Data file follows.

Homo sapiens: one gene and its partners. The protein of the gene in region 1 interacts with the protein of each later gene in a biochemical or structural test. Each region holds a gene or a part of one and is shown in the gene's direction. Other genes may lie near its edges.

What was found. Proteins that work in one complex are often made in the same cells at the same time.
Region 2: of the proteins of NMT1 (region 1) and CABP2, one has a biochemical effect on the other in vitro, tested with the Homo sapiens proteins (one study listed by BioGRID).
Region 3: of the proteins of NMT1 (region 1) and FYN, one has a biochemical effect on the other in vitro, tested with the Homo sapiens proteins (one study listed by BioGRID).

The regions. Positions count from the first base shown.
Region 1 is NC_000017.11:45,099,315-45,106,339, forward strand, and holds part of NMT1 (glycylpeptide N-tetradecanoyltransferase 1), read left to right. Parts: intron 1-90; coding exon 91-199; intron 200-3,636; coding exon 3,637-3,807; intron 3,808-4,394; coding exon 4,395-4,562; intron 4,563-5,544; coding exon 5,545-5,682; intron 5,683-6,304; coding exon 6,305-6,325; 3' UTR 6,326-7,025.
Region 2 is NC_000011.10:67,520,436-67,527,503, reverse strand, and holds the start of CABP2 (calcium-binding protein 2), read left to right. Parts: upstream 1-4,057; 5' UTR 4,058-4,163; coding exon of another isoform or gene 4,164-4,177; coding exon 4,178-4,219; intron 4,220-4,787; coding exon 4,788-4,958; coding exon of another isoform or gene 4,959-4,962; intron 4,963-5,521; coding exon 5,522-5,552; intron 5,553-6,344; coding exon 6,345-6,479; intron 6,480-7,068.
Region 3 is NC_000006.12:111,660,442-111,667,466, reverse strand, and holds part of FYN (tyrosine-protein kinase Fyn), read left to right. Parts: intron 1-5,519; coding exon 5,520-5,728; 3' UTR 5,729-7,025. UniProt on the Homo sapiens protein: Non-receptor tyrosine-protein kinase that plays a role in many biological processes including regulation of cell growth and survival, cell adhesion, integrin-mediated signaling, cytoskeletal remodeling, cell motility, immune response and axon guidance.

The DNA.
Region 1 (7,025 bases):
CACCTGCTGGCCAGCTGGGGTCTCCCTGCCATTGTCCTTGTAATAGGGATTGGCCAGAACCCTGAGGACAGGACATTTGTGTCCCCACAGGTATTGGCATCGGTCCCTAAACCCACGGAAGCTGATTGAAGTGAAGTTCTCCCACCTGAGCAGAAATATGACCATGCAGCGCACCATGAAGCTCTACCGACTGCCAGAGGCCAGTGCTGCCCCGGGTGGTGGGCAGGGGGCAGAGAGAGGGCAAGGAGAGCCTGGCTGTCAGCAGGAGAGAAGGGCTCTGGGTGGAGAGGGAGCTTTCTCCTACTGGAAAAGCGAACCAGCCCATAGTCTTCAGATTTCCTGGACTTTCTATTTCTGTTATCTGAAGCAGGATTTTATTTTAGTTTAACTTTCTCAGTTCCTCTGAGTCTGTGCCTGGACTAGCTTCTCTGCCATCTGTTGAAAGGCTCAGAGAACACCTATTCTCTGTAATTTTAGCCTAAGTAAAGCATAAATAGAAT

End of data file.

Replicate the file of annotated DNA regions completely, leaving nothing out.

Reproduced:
Homo sapiens: one gene and its partners. The protein of the gene in region 1 interacts with the protein of each later gene in a biochemical or structural test. Each region holds a gene or a part of one and is shown in the gene's direction. Other genes may lie near its edges.

What was found. Proteins that work in one complex are often made in the same cells at the same time.
Region 2: of the proteins of NMT1 (region 1) and CABP2, one has a biochemical effect on the other in vitro, tested with the Homo sapiens proteins (one study listed by BioGRID).
Region 3: of the proteins of NMT1 (region 1) and FYN, one has a biochemical effect on the other in vitro, tested with the Homo sapiens proteins (one study listed by BioGRID).

The regions. Positions count from the first base shown.
Region 1 is NC_000017.11:45,099,315-45,106,339, forward strand, and holds part of NMT1 (glycylpeptide N-tetradecanoyltransferase 1), read left to right. Parts: intron 1-90; coding exon 91-199; intron 200-3,636; coding exon 3,637-3,807; intron 3,808-4,394; coding exon 4,395-4,562; intron 4,563-5,544; coding exon 5,545-5,682; intron 5,683-6,304; coding exon 6,305-6,325; 3' UTR 6,326-7,025.
Region 2 is NC_000011.10:67,520,436-67,527,503, reverse strand, and holds the start of CABP2 (calcium-binding protein 2), read left to right. Parts: upstream 1-4,057; 5' UTR 4,058-4,163; coding exon of another isoform or gene 4,164-4,177; coding exon 4,178-4,219; intron 4,220-4,787; coding exon 4,788-4,958; coding exon of another isoform or gene 4,959-4,962; intron 4,963-5,521; coding exon 5,522-5,552; intron 5,553-6,344; coding exon 6,345-6,479; intron 6,480-7,068.
Region 3 is NC_000006.12:111,660,442-111,667,466, reverse strand, and holds part of FYN (tyrosine-protein kinase Fyn), read left to right. Parts: intron 1-5,519; coding exon 5,520-5,728; 3' UTR 5,729-7,025. UniProt on the Homo sapiens protein: Non-receptor tyrosine-protein kinase that plays a role in many biological processes including regulation of cell growth and survival, cell adhesion, integrin-mediated signaling, cytoskeletal remodeling, cell motility, immune response and axon guidance.

The DNA.
Region 1 (7,025 bases):
CACCTGCTGGCCAGCTGGGGTCTCCCTGCCATTGTCCTTGTAATAGGGATTGGCCAGAACCCTGAGGACAGGACATTTGTGTCCCCACAGGTATTGGCATCGGTCCCTAAACCCACGGAAGCTGATTGAAGTGAAGTTCTCCCACCTGAGCAGAAATATGACCATGCAGCGCACCATGAAGCTCTACCGACTGCCAGAGGCCAGTGCTGCCCCGGGTGGTGGGCAGGGGGCAGAGAGAGGGCAAGGAGAGCCTGGCTGTCAGCAGGAGAGAAGGGCTCTGGGTGGAGAGGGAGCTTTCTCCTACTGGAAAAGCGAACCAGCCCATAGTCTTCAGATTTCCTGGACTTTCTATTTCTGTTATCTGAAGCAGGATTTTATTTTAGTTTAACTTTCTCAGTTCCTCTGAGTCTGTGCCTGGACTAGCTTCTCTGCCATCTGTTGAAAGGCTCAGAGAACACCTATTCTCTGTAATTTTAGCCTAAGTAAAGCATAAATAGAAT